Public Notices- BILLIARDS.— The sum of £1 will be given for the highest break made in a hundred up by an amateur on the Eden Vine Hotel Table within a month of this date, July 4, 1887.—LOUIS BALLIN.
Auckland Star 4 July 1887
The Eden Vine Hotel, Auckland, occupies (a) position which specially suits the convenience of travellers, visitors, &c. Standing on a prominent corner, close to tram and rail, it is on the confines of two Prohibition districts, commanding two main thoroughfares, and while removed from the city's din and bustle, it is so near as to make it virtually in the city. Under Mr L. Ballin's management this hotel has advanced very rapidly.
Observer 28 September 1889
Mr L Ballin, proprietor of the Eden Vine Hotel, will be glad to see any of his old friends. The hotel has every convenience, and Whitson's best ale is always kept on draught, so that visitors to the top of Mt. Eden can get a refresher en route.
Observer 1 January 1890
Observer 12 September 1891
Strong winds today often grace our headlines when destruction is involved. When part of a landmark hotel was damaged in the 1890s, especially the Eden Vine, that was definitely noted.
The strong wind blowing last night proved disastrous to the lamp at the Eden Vine Hotel. The licensee, Mr Louis Ballin had just put out the light at ten o'clock, when all the fixings were blown away and the lamp smashed down on the pavement. Fortunately, Mr Ballin was not struck, though he had only just moved out of the way.
And then, in 1897, Louis Ballin died.
Auckland Star 11 July 1892
We have to record the death of another old colonist in the person of Mr Louis Ballin, licensee of Ye Eden Vine Hotel, who died early this morning. Mr Ballin had been suffering for the past two years from an acute attack of dropsy, and succumbed peacefully at ten minutes to one this morning in the presence of his family. The deceased gentleman came out to New Zealand in 1862 in the ship Victoria, and after trying his luck for a time on the gold fields at Hokitika, he went to the Thames, where in conjunction with his two brothers he ran a lemonade factory. Later Mr Ballin went to Coromandel and started a brewery, but for the last twelve years he has been hotel-keeping. Mr Ballin was a prominent member of the United Order of' Druids and also of the Masonic fraternity. He leaves a wife, three sons and three daughters. The funeral takes place at Waikomiti next Sunday, leaving his late residence at 2.30 p.m.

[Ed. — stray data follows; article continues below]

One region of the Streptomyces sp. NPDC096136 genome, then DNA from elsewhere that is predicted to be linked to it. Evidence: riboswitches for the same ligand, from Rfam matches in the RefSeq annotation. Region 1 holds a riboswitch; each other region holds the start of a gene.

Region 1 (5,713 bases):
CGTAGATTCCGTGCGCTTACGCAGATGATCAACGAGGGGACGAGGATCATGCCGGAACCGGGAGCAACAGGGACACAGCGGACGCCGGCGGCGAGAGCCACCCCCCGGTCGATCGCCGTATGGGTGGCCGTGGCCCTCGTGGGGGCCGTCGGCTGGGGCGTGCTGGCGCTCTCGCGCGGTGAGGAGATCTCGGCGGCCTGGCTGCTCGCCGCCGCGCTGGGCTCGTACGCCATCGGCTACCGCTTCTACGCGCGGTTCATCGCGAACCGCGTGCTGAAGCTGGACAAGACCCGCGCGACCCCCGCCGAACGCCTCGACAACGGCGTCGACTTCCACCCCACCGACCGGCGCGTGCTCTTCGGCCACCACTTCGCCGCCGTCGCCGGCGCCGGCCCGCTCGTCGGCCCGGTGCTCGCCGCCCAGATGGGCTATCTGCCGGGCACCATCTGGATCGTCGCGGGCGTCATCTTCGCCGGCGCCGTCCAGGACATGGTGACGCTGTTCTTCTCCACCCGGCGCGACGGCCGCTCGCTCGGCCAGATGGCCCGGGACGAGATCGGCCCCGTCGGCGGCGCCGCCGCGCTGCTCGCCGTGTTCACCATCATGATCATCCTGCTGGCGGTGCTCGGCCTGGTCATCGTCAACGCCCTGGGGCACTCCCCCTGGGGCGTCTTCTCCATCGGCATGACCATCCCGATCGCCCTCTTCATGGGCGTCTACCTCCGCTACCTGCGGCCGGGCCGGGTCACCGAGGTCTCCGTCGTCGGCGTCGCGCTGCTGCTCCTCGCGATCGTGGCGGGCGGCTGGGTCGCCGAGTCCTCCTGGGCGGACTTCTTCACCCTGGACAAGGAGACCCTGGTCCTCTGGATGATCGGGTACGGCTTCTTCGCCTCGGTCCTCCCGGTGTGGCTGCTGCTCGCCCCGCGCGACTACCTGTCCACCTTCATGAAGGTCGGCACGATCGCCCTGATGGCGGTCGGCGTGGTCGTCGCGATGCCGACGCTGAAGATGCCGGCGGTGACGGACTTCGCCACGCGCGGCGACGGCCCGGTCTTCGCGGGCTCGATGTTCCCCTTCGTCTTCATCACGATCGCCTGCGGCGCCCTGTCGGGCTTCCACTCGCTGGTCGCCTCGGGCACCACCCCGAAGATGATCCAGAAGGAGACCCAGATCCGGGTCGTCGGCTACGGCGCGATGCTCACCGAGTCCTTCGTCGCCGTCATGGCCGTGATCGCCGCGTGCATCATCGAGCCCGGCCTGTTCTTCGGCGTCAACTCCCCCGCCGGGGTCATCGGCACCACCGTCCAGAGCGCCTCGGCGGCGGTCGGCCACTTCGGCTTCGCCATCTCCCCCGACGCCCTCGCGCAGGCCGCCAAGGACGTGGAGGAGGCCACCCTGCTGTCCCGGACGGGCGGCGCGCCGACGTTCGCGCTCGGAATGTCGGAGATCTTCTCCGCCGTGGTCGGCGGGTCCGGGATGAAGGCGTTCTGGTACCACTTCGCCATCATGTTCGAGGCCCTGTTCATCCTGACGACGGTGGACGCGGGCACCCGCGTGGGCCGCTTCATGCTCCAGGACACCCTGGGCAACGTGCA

Auckland Star 26 November 1897
The remains of the late Mr Louis Ballin, licensee of the Eden Vine Hotel, were interred at Waikomiti on November 28th. The coffin was carried from the residence to the hearse by members of the Lodge Auckland of Freemasons, while the Lodge itself, tbe Victoria Hall, was opened and closed in accordance with Masonic custom. A number of the Druids headed the funeral cortege, while members of Masonic lodges also marched in front of the hearse. About 70 carriages followed the remains to the burial ground, the chief mourners being the deceased's three sons, the committee of the Synagogue and the Jewish Burial Committee. The burial service was conducted by the Rabbi (Rev. Mr Goldstein), and a Masonic hymn was also sung at the grave.
Auckland Star 23 December 1897
This was the start of the last years of the Eden Vine. Ballin's widow, Maria, held the licence and applied to keep it early the following year in what was now the Parnell Licensing District (she succeeded). Around the same time, Louis Ehrenfried, the hotel's owner, had predeceased Louis Ballin, dying in February 1897. His business was inherited by his nephew Arthur Myers (who went on to be one of Auckland's mayors, and closely associated with Myers Park and the kindergarten there) and in December 1897 amalgamated with John Logan Campbell's brewing enterprise to form Campbell & Ehrenfried.
But, in the local option (prohibition/continuance) poll during the 1905 election, the Eden Vine's luck had finally run out. By then, it was in the Grey Lynn licensing area -- and the electors had chosen no license. So, the sole hotel in the Grey Lynn area, the Eden Vine, shut its doors as a hotel in June 1906.
The No-license poll in Auckland showed an increase all round, but in actual results the hotels will suffer very little. Grey Lynn is the only No-license district, and in it there is only one hotel, a fact which no doubt accounted for tho apathy of the trade in the district. The one hotel which will lose its license is on the boundary of the district, where it joins City East, and within a stone's throw of it there are two licensed houses which come under the city vote. The trade, therefore, had little to lose, and probably they regarded the hotel (the Eden Vine) as not worth the expense of an election.
Marlborough Express 12 December 1905
And, that was it. End of the hotel, and the start of the building's new life as a retail block.
Eden Vine Hotel, 10 January 1928, photographer James D Richardson.
Ref 4-2188, Sir George Grey Special Collections, Auckland Council Libraries.
At some point, probably from the 1930s, the exterior was modernised. Darryl Godfrey (see comment below, 7 July 2011) advises "The exterior of the building had its ornamentation removed and window boxes added between 1956 and 1961." Fripp & Paul's pediments were removed, and only the old chimneys left to show the block had a past life as an old hotel on the hill.
Updated: 16 July 2011
Updated: 16 July 2011